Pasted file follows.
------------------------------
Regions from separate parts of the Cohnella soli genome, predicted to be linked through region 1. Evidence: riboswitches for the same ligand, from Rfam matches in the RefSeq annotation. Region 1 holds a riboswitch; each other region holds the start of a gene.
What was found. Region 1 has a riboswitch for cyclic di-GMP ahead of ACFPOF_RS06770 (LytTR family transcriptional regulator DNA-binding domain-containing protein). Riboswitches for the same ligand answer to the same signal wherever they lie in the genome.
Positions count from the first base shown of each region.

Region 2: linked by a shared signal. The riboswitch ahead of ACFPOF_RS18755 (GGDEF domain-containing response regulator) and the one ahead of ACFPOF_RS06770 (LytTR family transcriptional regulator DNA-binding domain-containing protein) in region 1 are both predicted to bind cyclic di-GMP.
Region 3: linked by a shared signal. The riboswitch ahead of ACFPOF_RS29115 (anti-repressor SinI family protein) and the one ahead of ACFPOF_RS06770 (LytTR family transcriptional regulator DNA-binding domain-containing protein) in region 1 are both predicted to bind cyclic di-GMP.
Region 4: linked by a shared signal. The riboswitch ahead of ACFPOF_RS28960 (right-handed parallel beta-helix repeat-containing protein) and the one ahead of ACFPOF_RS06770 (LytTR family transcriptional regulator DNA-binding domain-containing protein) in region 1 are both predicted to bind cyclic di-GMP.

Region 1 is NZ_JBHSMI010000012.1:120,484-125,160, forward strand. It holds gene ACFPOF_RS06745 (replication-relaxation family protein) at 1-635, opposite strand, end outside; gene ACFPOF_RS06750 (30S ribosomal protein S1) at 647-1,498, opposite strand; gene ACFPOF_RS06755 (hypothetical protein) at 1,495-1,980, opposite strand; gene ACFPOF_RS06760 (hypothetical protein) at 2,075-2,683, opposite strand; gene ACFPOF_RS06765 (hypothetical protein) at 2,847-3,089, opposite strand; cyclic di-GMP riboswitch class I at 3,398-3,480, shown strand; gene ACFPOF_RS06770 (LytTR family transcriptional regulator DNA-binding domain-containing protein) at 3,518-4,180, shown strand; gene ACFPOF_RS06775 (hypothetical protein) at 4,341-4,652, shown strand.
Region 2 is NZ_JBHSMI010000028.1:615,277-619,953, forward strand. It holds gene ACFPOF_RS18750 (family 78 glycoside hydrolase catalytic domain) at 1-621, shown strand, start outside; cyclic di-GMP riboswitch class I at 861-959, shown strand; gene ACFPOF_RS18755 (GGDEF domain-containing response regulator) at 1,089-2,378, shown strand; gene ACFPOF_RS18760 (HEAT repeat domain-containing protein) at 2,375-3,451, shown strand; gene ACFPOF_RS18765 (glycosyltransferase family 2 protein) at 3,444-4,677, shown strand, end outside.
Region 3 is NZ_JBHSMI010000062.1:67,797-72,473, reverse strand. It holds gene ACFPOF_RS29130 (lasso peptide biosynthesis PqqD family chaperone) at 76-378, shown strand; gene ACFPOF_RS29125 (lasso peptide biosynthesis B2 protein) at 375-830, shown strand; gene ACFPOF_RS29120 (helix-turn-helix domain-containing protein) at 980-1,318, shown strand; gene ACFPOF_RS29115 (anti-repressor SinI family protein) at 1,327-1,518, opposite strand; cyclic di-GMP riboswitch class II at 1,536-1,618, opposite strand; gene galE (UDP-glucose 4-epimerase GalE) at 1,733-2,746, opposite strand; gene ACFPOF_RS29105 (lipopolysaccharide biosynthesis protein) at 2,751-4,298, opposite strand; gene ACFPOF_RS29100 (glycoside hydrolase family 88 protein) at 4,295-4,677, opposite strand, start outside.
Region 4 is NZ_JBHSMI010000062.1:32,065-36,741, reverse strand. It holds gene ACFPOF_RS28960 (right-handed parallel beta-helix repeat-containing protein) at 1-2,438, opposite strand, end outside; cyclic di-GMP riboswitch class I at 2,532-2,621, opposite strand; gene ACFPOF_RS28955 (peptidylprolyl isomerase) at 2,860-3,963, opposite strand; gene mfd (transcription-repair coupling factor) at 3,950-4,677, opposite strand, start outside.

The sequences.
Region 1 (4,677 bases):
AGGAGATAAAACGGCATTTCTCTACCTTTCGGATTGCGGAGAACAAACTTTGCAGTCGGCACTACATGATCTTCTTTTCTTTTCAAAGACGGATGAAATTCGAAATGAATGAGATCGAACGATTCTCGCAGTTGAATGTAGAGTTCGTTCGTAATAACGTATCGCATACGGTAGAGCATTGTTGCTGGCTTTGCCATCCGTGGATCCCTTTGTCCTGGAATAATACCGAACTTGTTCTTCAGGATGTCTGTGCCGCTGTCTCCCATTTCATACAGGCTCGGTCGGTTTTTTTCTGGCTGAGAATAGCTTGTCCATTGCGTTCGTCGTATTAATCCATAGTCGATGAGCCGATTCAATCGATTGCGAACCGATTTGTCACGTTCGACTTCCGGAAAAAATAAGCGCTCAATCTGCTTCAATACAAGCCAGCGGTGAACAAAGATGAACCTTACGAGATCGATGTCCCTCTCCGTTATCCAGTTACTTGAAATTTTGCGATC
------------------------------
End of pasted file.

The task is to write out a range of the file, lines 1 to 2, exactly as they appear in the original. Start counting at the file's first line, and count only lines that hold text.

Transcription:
Regions from separate parts of the Cohnella soli genome, predicted to be linked through region 1. Evidence: riboswitches for the same ligand, from Rfam matches in the RefSeq annotation. Region 1 holds a riboswitch; each other region holds the start of a gene.
What was found. Region 1 has a riboswitch for cyclic di-GMP ahead of ACFPOF_RS06770 (LytTR family transcriptional regulator DNA-binding domain-containing protein). Riboswitches for the same ligand answer to the same signal wherever they lie in the genome.